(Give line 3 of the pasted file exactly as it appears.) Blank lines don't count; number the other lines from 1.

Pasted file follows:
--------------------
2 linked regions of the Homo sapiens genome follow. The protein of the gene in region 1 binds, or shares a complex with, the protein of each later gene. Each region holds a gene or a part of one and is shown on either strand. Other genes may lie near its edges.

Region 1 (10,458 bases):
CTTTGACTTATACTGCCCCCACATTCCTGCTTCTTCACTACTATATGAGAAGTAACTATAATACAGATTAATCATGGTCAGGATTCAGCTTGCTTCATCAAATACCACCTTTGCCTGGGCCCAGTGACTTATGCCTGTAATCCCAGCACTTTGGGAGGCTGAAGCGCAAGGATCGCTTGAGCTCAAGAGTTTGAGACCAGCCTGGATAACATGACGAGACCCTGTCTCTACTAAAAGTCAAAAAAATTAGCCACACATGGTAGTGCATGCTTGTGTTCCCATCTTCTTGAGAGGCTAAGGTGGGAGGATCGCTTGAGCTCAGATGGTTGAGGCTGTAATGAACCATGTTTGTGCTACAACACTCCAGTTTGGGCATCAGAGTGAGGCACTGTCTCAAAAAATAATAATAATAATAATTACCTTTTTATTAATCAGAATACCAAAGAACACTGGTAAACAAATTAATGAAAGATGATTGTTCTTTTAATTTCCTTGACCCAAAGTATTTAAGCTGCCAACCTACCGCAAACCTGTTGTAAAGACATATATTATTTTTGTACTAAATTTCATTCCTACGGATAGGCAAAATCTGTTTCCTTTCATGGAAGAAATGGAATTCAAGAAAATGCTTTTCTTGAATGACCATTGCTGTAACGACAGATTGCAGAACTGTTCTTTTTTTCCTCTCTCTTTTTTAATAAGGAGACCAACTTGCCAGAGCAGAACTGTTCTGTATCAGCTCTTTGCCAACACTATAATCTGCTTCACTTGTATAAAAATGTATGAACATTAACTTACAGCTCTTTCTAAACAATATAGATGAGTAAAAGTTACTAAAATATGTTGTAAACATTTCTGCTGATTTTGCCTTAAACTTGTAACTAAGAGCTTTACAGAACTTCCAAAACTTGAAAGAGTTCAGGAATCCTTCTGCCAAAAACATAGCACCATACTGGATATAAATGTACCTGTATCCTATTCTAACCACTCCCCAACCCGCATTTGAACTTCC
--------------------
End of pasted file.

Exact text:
CTTTGACTTATACTGCCCCCACATTCCTGCTTCTTCACTACTATATGAGAAGTAACTATAATACAGATTAATCATGGTCAGGATTCAGCTTGCTTCATCAAATACCACCTTTGCCTGGGCCCAGTGACTTATGCCTGTAATCCCAGCACTTTGGGAGGCTGAAGCGCAAGGATCGCTTGAGCTCAAGAGTTTGAGACCAGCCTGGATAACATGACGAGACCCTGTCTCTACTAAAAGTCAAAAAAATTAGCCACACATGGTAGTGCATGCTTGTGTTCCCATCTTCTTGAGAGGCTAAGGTGGGAGGATCGCTTGAGCTCAGATGGTTGAGGCTGTAATGAACCATGTTTGTGCTACAACACTCCAGTTTGGGCATCAGAGTGAGGCACTGTCTCAAAAAATAATAATAATAATAATTACCTTTTTATTAATCAGAATACCAAAGAACACTGGTAAACAAATTAATGAAAGATGATTGTTCTTTTAATTTCCTTGACCCAAAGTATTTAAGCTGCCAACCTACCGCAAACCTGTTGTAAAGACATATATTATTTTTGTACTAAATTTCATTCCTACGGATAGGCAAAATCTGTTTCCTTTCATGGAAGAAATGGAATTCAAGAAAATGCTTTTCTTGAATGACCATTGCTGTAACGACAGATTGCAGAACTGTTCTTTTTTTCCTCTCTCTTTTTTAATAAGGAGACCAACTTGCCAGAGCAGAACTGTTCTGTATCAGCTCTTTGCCAACACTATAATCTGCTTCACTTGTATAAAAATGTATGAACATTAACTTACAGCTCTTTCTAAACAATATAGATGAGTAAAAGTTACTAAAATATGTTGTAAACATTTCTGCTGATTTTGCCTTAAACTTGTAACTAAGAGCTTTACAGAACTTCCAAAACTTGAAAGAGTTCAGGAATCCTTCTGCCAAAAACATAGCACCATACTGGATATAAATGTACCTGTATCCTATTCTAACCACTCCCCAACCCGCATTTGAACTTCC